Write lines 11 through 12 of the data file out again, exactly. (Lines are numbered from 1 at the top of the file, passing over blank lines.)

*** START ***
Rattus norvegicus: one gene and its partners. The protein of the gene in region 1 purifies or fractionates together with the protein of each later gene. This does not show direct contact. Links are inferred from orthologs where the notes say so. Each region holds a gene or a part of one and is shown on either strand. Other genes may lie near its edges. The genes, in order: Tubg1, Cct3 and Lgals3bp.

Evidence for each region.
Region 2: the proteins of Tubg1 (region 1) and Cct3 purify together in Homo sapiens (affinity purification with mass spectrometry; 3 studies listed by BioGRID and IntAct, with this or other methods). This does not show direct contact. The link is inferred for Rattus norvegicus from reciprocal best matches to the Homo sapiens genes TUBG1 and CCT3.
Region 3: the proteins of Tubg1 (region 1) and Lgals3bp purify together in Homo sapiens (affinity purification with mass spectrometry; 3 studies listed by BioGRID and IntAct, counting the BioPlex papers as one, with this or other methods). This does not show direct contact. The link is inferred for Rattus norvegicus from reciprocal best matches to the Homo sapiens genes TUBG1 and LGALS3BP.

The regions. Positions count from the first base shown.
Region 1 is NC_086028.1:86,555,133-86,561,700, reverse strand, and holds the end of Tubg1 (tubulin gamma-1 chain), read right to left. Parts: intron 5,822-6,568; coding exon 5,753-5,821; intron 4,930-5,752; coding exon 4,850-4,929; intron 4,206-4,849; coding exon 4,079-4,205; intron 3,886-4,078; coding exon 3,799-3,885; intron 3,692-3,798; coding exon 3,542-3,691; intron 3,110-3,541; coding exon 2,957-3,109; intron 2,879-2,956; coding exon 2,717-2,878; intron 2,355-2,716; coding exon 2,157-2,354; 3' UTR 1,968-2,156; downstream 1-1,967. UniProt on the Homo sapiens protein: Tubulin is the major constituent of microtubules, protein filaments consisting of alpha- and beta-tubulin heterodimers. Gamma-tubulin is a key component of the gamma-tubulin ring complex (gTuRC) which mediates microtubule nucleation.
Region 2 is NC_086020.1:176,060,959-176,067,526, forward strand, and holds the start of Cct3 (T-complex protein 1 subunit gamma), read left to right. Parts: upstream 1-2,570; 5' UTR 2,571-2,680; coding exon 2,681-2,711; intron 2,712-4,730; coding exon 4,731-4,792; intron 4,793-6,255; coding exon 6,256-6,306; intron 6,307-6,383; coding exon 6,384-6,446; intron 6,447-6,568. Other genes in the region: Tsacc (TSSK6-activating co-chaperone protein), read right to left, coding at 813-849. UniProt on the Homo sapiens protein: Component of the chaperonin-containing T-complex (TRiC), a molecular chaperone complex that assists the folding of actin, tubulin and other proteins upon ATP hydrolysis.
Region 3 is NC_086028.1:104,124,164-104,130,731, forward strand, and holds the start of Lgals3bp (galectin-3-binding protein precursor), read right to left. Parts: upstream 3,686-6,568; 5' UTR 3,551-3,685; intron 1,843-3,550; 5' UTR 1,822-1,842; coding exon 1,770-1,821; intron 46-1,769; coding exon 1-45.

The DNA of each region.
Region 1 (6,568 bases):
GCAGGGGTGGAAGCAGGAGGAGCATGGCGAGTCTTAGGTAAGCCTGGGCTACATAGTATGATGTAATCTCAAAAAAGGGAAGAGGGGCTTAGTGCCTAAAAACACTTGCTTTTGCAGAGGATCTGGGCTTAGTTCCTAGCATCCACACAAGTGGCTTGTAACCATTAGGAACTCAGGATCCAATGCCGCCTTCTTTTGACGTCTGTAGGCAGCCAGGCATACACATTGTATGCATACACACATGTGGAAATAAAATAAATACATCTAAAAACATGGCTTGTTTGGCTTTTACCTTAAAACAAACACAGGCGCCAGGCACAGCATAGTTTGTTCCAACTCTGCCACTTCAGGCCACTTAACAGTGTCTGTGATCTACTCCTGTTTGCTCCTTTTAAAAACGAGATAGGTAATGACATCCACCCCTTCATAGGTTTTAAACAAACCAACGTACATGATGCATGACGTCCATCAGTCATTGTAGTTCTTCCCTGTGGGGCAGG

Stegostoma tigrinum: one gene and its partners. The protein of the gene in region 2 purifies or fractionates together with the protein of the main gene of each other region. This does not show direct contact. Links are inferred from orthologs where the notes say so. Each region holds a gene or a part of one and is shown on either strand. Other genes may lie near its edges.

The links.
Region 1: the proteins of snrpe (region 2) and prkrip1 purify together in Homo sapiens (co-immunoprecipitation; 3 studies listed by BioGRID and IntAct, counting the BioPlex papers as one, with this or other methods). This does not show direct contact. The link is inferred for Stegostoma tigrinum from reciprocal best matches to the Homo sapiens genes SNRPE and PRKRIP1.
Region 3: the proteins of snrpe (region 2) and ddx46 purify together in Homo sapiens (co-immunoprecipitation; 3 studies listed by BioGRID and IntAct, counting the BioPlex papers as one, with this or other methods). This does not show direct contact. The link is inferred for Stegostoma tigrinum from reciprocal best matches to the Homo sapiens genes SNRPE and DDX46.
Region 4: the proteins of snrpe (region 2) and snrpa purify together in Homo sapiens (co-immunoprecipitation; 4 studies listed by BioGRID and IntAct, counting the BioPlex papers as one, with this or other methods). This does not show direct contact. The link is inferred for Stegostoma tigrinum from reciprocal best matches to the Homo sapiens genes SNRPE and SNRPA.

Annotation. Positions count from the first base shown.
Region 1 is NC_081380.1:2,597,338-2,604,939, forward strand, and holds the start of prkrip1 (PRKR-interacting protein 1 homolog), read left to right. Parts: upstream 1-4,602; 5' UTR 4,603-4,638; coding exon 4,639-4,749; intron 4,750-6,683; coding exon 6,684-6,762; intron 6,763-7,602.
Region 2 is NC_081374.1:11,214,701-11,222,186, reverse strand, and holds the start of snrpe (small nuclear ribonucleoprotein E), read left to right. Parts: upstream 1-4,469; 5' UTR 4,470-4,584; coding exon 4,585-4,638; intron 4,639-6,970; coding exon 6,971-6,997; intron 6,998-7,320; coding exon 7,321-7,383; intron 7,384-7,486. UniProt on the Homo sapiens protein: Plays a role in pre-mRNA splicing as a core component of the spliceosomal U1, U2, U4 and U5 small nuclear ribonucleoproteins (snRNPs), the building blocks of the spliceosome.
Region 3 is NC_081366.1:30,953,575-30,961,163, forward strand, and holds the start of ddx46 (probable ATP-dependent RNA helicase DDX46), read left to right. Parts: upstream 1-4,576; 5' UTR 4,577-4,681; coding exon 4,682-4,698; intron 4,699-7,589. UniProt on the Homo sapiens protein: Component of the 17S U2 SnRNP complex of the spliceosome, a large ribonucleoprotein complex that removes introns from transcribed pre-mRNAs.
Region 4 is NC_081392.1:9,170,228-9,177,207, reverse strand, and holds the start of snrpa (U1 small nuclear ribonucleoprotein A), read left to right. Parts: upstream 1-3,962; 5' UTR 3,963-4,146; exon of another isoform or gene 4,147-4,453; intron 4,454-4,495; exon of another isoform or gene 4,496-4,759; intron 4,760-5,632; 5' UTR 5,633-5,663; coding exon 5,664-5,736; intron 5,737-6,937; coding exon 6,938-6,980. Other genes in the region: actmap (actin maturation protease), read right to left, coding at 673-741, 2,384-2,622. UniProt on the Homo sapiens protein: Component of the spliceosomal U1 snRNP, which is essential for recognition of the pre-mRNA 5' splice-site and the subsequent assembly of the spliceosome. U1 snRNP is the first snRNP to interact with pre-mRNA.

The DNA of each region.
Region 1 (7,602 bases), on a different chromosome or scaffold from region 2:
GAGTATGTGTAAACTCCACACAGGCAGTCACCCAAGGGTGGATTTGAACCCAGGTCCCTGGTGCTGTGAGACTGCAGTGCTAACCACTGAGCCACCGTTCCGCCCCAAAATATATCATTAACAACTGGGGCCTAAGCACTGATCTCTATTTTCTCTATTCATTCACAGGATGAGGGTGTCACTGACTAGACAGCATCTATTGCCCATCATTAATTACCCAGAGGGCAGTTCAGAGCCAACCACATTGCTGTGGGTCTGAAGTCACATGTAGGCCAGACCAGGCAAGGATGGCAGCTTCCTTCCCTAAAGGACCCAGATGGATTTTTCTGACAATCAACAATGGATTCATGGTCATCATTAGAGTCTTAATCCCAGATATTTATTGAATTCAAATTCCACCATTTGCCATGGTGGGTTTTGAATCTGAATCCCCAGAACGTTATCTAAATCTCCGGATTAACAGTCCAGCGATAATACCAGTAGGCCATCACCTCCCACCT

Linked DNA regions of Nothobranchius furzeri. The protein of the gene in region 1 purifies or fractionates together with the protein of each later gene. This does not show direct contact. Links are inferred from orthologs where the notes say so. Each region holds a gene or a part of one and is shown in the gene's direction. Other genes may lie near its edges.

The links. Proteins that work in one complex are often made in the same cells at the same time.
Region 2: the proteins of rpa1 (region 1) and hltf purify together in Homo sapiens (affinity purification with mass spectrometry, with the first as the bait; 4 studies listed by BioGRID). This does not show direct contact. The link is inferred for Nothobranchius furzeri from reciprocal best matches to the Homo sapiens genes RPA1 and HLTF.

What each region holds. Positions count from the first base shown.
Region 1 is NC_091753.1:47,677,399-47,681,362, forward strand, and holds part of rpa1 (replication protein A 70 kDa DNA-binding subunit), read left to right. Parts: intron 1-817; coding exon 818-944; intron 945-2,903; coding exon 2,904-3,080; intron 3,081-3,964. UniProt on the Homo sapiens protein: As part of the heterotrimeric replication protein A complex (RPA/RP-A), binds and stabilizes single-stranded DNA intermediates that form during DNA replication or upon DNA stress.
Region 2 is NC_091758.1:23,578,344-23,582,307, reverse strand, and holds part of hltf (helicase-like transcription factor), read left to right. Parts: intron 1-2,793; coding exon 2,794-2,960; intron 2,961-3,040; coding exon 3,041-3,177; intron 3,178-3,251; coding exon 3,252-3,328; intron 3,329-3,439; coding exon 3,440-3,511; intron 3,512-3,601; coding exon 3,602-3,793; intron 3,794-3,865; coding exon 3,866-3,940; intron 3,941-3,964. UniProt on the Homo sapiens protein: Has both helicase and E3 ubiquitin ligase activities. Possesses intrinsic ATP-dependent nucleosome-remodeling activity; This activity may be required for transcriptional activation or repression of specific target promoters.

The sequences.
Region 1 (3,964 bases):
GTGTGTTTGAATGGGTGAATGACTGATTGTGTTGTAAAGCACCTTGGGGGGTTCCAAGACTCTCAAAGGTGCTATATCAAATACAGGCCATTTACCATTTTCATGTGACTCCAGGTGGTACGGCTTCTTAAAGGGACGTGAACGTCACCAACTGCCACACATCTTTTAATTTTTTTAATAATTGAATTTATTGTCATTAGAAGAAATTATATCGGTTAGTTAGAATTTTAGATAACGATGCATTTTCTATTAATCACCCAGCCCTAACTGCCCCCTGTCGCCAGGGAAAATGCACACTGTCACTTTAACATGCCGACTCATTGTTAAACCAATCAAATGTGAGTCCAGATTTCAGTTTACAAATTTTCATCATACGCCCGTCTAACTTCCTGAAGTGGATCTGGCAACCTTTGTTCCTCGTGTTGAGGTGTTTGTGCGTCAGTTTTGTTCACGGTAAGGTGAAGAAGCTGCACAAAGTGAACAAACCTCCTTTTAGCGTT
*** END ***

GCAGGGGTGGAAGCAGGAGGAGCATGGCGAGTCTTAGGTAAGCCTGGGCTACATAGTATGATGTAATCTCAAAAAAGGGAAGAGGGGCTTAGTGCCTAAAAACACTTGCTTTTGCAGAGGATCTGGGCTTAGTTCCTAGCATCCACACAAGTGGCTTGTAACCATTAGGAACTCAGGATCCAATGCCGCCTTCTTTTGACGTCTGTAGGCAGCCAGGCATACACATTGTATGCATACACACATGTGGAAATAAAATAAATACATCTAAAAACATGGCTTGTTTGGCTTTTACCTTAAAACAAACACAGGCGCCAGGCACAGCATAGTTTGTTCCAACTCTGCCACTTCAGGCCACTTAACAGTGTCTGTGATCTACTCCTGTTTGCTCCTTTTAAAAACGAGATAGGTAATGACATCCACCCCTTCATAGGTTTTAAACAAACCAACGTACATGATGCATGACGTCCATCAGTCATTGTAGTTCTTCCCTGTGGGGCAGG

Stegostoma tigrinum: one gene and its partners. The protein of the gene in region 2 purifies or fractionates together with the protein of the main gene of each other region. This does not show direct contact. Links are inferred from orthologs where the notes say so. Each region holds a gene or a part of one and is shown on either strand. Other genes may lie near its edges.